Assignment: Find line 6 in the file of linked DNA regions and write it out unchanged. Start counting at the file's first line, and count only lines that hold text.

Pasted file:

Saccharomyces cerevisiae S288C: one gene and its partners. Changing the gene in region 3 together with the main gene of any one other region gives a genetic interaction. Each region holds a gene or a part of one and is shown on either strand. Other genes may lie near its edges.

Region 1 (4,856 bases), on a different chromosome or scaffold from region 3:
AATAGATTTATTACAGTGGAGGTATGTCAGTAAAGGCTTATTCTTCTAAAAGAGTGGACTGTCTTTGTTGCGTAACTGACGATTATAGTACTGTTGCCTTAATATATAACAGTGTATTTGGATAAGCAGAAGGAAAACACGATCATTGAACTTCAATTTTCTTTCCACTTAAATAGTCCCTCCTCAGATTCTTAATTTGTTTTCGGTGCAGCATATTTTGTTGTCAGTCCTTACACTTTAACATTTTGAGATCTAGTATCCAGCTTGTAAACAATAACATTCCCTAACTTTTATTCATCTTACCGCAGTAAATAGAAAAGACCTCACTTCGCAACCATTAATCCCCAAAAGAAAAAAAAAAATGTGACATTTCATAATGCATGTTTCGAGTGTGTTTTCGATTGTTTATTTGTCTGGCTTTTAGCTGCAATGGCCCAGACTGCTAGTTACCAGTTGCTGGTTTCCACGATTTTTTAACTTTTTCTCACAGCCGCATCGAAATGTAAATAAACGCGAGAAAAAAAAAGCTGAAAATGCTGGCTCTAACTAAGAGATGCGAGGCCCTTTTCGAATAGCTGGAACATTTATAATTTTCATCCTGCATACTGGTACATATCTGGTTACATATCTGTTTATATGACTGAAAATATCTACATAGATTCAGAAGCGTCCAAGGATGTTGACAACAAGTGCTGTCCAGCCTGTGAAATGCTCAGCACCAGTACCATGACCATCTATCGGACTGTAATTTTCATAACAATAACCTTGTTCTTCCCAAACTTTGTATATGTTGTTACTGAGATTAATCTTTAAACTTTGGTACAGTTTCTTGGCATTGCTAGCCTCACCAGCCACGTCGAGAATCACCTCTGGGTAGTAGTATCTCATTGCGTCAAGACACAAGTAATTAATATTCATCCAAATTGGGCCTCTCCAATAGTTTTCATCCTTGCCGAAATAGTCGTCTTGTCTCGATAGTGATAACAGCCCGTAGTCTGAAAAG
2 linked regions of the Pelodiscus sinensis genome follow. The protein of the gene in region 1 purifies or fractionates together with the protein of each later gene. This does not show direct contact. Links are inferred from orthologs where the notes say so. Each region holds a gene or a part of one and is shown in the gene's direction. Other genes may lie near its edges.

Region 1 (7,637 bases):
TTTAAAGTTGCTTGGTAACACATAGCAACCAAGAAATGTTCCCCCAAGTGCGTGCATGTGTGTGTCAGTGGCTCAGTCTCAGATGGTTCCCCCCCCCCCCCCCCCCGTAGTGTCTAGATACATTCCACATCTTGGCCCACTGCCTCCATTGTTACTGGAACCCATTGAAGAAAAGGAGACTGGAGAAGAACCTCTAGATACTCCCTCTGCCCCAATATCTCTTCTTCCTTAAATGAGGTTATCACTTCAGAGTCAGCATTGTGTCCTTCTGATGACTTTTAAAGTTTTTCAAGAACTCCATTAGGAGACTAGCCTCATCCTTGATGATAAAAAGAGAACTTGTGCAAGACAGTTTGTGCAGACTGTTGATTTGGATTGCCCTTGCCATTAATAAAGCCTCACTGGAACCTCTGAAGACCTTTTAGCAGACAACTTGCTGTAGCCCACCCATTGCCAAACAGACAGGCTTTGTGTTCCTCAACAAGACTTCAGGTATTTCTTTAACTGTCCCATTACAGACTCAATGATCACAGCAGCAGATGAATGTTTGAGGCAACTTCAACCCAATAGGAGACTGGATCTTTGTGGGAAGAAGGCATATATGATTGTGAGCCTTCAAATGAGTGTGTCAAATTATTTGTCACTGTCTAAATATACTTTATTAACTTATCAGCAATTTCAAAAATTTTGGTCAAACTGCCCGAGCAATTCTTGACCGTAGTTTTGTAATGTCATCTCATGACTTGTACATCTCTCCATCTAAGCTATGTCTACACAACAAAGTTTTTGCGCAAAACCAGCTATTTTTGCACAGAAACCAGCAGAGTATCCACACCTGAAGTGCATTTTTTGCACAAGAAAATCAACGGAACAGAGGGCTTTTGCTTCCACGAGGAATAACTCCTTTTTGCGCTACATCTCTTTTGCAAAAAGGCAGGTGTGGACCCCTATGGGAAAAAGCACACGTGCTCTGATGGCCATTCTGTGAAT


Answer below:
TTTAAAGTTGCTTGGTAACACATAGCAACCAAGAAATGTTCCCCCAAGTGCGTGCATGTGTGTGTCAGTGGCTCAGTCTCAGATGGTTCCCCCCCCCCCCCCCCCCGTAGTGTCTAGATACATTCCACATCTTGGCCCACTGCCTCCATTGTTACTGGAACCCATTGAAGAAAAGGAGACTGGAGAAGAACCTCTAGATACTCCCTCTGCCCCAATATCTCTTCTTCCTTAAATGAGGTTATCACTTCAGAGTCAGCATTGTGTCCTTCTGATGACTTTTAAAGTTTTTCAAGAACTCCATTAGGAGACTAGCCTCATCCTTGATGATAAAAAGAGAACTTGTGCAAGACAGTTTGTGCAGACTGTTGATTTGGATTGCCCTTGCCATTAATAAAGCCTCACTGGAACCTCTGAAGACCTTTTAGCAGACAACTTGCTGTAGCCCACCCATTGCCAAACAGACAGGCTTTGTGTTCCTCAACAAGACTTCAGGTATTTCTTTAACTGTCCCATTACAGACTCAATGATCACAGCAGCAGATGAATGTTTGAGGCAACTTCAACCCAATAGGAGACTGGATCTTTGTGGGAAGAAGGCATATATGATTGTGAGCCTTCAAATGAGTGTGTCAAATTATTTGTCACTGTCTAAATATACTTTATTAACTTATCAGCAATTTCAAAAATTTTGGTCAAACTGCCCGAGCAATTCTTGACCGTAGTTTTGTAATGTCATCTCATGACTTGTACATCTCTCCATCTAAGCTATGTCTACACAACAAAGTTTTTGCGCAAAACCAGCTATTTTTGCACAGAAACCAGCAGAGTATCCACACCTGAAGTGCATTTTTTGCACAAGAAAATCAACGGAACAGAGGGCTTTTGCTTCCACGAGGAATAACTCCTTTTTGCGCTACATCTCTTTTGCAAAAAGGCAGGTGTGGACCCCTATGGGAAAAAGCACACGTGCTCTGATGGCCATTCTGTGAAT